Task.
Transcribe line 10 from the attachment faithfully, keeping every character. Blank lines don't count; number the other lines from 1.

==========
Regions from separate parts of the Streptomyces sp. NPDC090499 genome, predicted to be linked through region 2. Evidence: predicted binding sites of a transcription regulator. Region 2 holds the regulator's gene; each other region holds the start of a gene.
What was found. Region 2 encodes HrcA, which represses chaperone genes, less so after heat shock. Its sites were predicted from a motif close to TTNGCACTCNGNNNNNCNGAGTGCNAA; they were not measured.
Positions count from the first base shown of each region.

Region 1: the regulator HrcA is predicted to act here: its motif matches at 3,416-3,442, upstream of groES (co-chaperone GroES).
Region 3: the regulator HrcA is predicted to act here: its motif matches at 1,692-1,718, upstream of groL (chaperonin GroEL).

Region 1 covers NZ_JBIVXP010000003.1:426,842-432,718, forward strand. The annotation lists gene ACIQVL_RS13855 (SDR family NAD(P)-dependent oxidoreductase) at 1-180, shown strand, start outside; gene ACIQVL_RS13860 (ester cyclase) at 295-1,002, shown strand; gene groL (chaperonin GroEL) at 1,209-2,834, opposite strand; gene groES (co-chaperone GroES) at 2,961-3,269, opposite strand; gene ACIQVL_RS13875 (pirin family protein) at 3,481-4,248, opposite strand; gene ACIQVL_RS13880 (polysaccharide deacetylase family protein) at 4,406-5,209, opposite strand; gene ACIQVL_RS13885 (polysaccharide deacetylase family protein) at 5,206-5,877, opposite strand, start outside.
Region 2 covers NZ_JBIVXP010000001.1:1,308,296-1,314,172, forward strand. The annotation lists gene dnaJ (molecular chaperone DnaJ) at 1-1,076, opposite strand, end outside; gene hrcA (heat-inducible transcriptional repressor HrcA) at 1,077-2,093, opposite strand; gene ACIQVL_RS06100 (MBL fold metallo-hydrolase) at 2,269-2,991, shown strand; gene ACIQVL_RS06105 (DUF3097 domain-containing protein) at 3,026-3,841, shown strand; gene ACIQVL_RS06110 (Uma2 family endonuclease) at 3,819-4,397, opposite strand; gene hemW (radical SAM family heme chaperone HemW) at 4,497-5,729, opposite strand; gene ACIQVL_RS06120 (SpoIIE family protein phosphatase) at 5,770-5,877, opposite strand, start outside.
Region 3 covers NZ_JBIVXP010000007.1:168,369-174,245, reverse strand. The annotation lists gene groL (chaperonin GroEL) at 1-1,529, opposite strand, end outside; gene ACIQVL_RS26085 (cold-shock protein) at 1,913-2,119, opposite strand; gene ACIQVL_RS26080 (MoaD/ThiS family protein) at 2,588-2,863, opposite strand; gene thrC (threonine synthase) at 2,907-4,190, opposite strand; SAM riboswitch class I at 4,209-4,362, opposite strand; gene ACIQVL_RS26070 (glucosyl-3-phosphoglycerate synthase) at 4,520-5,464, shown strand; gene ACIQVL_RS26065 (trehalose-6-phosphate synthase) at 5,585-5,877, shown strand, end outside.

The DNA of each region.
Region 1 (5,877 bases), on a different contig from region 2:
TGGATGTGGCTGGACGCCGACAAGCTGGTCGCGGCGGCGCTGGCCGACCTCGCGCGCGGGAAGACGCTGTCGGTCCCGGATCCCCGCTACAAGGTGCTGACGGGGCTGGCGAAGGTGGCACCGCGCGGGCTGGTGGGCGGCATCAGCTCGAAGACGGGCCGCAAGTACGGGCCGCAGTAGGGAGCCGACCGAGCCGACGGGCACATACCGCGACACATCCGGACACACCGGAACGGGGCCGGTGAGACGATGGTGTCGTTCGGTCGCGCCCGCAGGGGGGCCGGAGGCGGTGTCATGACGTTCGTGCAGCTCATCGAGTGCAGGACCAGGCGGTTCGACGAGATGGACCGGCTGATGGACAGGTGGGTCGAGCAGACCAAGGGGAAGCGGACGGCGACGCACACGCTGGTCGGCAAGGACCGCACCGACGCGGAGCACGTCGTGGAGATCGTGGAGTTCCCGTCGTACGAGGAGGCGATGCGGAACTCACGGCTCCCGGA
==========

Region 1 (5,877 bases), on a different contig from region 2: